Saturday, May 1, 2010

The Glories Of Deregulation

You would think that the all the industrial disasters would make it clear to America that trusting private industry to police themselves is not a good idea.  We've had a financial meltdown on Wall Street that nearly destroyed the entire economy, a coal mining disaster that left 28 men dead in West Virgina, a cave-in in Kentucky that killed two more, and now an oil rig in the Gulf of Mexico that killed 11, injured 17, and is going to destroy much of the coastal ecosystems of Louisiana.

How many more explosions, cave-ins, fires, or frauds do we need to go through to catch on that human beings are fallible?  Greed makes us forget about long-term issues like safety and security over short-term gains.  It is inherent in our structure, and expecting a profit-making entity to police itself properly and reliably is crazy.  An external arbiter with no vested interest is needed to keep everyone honest.  That is the role of the government regulator.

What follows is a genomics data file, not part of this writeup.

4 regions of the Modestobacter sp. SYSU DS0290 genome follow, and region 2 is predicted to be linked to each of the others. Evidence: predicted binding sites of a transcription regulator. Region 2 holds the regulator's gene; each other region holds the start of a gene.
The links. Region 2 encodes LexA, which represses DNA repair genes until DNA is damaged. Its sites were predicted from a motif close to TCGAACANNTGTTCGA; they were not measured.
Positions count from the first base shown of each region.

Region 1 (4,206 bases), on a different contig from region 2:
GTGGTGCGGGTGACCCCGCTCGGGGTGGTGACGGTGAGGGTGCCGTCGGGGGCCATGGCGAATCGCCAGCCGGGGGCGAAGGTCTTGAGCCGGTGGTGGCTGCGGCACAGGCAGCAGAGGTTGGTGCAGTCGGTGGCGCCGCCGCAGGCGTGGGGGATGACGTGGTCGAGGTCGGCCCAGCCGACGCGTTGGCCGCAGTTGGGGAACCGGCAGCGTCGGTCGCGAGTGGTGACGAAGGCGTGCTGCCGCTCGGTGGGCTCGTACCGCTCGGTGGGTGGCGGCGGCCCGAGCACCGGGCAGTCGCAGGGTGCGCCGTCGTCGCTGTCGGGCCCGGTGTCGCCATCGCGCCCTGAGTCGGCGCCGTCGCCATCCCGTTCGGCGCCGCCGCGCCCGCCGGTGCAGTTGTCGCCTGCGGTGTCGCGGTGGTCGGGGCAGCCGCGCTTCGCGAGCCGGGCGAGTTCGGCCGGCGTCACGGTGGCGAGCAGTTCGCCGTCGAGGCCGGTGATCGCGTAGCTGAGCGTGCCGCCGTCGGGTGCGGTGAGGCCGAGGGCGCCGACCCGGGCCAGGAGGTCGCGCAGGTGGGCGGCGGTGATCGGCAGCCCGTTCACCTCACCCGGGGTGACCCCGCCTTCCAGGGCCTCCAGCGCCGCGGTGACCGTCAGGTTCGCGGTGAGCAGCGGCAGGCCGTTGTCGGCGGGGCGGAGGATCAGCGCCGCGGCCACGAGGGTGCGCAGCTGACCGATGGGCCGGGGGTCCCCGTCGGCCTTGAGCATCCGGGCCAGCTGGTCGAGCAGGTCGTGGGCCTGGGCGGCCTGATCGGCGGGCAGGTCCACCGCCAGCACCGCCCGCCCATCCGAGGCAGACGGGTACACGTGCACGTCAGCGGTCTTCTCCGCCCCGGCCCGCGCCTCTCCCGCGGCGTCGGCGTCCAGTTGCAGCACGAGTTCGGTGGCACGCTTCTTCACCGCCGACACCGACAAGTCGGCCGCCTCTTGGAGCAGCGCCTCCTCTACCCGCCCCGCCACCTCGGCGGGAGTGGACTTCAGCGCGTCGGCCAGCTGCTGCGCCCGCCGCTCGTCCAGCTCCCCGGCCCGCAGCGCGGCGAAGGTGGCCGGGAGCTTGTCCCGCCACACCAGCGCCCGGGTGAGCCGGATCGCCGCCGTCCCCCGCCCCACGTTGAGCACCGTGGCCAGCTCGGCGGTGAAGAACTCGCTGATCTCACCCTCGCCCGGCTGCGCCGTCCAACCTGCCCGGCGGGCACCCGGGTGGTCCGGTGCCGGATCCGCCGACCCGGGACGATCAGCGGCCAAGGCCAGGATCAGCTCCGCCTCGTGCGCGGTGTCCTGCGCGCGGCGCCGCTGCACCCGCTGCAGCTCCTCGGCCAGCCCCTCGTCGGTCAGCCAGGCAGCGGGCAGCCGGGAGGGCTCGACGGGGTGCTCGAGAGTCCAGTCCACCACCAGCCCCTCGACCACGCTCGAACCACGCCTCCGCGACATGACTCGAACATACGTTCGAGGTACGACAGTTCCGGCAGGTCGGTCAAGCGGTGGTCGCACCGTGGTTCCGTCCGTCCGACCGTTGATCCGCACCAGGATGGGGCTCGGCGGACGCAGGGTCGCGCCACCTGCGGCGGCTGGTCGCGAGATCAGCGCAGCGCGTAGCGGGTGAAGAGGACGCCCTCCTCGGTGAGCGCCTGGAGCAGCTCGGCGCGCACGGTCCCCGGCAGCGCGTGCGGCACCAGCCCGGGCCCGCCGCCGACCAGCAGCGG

Reaganomics was wrong on so many levels it makes my head hurt.  I was screaming about how it was foolishness  and its proponents were being deliberately dishonest back in 1980.  I take no pleasure in being able to say "I told you so."  Another unfortunate aspect of human nature is that we will selectively listen only to those things that we want to hear.  Reagan promised that deregulation and cutting taxes would lead to financial paradise.  The slightest bit of analysis showed it to be complete nonsense, but everyone wanted to believe it was true, and willingly bought the lie.

The most frustrating part is that too many people still haven't figured out it was all a big lie, and still support this idiocy.  Even if we do get it straightened out, once we're all gone there will me more demagogues to sell this snake oil to the public again.  Human nature is not about to change any time soon.

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